I'm working on writing component tests for React at work. Mocking several layers of Context + Redux + React-Router has been a difficult chore! I couldn't figure out how to mock IntersectionObserver, so I decided to mock the React component that used IntersectionObserver instead. (It's not the thing I'm trying to test).

A quick excerpt from my testing stack dependencies:

    "chai": "^4.2.0",
    "enzyme": "^3.10.0",
    "enzyme-adapter-react-16": "^1.14.0",
    "jsdom": "^15.1.1",
    "mocha": "^6.2.0",
    "mochapack": "^1.1.5",
    "sinon": "^7.5.0",

Now some code:

// the real IntersectionObserverComponent
const IntersectionObserverComponent = (props) {
  const observer = new IntersectionObserver();
  ... do something
  return <div>{children({isVisible: stateValue, wasEverVisible: anotherStateValue)}</div>
export default IntersectionObserverComponent; 
// App.js
import IntersectionObserverComponent from './intersection-observer-component';

const App = () => {
    {({isVisible, wasEverVisible}) => (isVisible ? <h1>Hello!</h1> : null)}}
// in the test file, we mock IntersectionObserverComponent imports using sinon
import * as IntersectionObserverComponent from 'Components/intersection-observer-component';
import 'sinon'; 
class FakeIntersectionObserverComponent extends React.Component {
  constructor(props) {
  render() {
    return (
      <div>{this.props.children({ isVisible: true, wasEverVisible: true })}</div>

it('mocks intersectionObserverComponent', function() {
  const intersectionObserverComponentStub = sinon.stub(IntersectionObserverComponent, 'default');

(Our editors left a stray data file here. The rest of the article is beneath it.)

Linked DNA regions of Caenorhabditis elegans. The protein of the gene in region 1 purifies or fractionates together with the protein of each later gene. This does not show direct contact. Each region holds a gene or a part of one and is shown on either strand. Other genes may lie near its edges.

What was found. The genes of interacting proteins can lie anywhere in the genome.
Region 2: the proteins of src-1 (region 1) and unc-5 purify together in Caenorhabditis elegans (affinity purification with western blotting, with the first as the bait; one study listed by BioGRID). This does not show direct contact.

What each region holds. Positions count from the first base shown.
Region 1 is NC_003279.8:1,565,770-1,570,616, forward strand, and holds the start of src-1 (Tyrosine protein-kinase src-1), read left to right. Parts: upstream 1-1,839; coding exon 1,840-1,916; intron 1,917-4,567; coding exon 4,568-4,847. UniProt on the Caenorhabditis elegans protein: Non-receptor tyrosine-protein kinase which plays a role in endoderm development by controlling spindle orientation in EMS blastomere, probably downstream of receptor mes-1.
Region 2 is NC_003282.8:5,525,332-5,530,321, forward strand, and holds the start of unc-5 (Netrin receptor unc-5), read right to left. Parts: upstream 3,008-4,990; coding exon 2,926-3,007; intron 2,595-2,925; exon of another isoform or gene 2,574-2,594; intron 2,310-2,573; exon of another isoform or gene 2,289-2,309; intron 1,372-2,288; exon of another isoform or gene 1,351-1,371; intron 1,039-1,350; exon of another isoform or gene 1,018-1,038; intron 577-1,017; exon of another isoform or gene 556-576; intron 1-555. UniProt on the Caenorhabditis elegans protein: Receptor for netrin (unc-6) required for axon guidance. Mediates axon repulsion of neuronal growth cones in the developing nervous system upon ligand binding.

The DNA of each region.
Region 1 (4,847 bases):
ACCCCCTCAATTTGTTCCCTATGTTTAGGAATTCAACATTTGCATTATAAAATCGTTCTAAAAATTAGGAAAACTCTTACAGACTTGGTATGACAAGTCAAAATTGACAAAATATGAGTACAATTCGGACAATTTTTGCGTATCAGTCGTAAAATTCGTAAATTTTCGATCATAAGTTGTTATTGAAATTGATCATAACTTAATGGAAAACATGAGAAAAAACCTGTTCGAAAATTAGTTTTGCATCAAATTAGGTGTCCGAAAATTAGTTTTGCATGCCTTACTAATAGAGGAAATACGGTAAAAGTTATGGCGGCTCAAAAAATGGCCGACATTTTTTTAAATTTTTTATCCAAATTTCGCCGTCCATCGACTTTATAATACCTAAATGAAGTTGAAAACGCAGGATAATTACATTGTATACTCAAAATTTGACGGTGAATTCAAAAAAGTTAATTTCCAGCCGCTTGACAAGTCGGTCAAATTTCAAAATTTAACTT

const wrapper = mount(<App />);

Note on the above - we're using the pattern import * as X because we're using ES6 modules with Webpack & Sinon. You can read more about this importing trick here.

Great setup, right? Well, running the test file will throw a warning.

When we get to the part of App that uses IntersectionObserverComponent, we'll see a warning like this:

Warning: Functions are not valid as a React child. 
This may happen if you return a Component instead of <Component /> from render. 
Or maybe you meant to call this function rather than return it.


Well, as my coworker Osmose explained to me, the way we configured the returns function for the stub of IntersectionObserverComponent, we're configuring it to return a reference to the class FakeIntersectionObserverComponent, which compiles to a function.

What we need to do instead is change our Sinon stubbing code to this:

-    intersectionObserverComponentStub.returns(FakeIntersectionObserverComponent);
+ intersectionObserverComponentStub.callsFake((props) => new FakeIntersectionObserverComponent(props));

(- means get rid of the line like this, + means add a line like this in its place)

As Osmose explains, the returns way of doing the stub means the stub basically acts like this:

function visibilityContainerStub(props) {
  return FakeVisibilityContainer;

That's why it's getting a reference to a class, and not something that React can instantiate.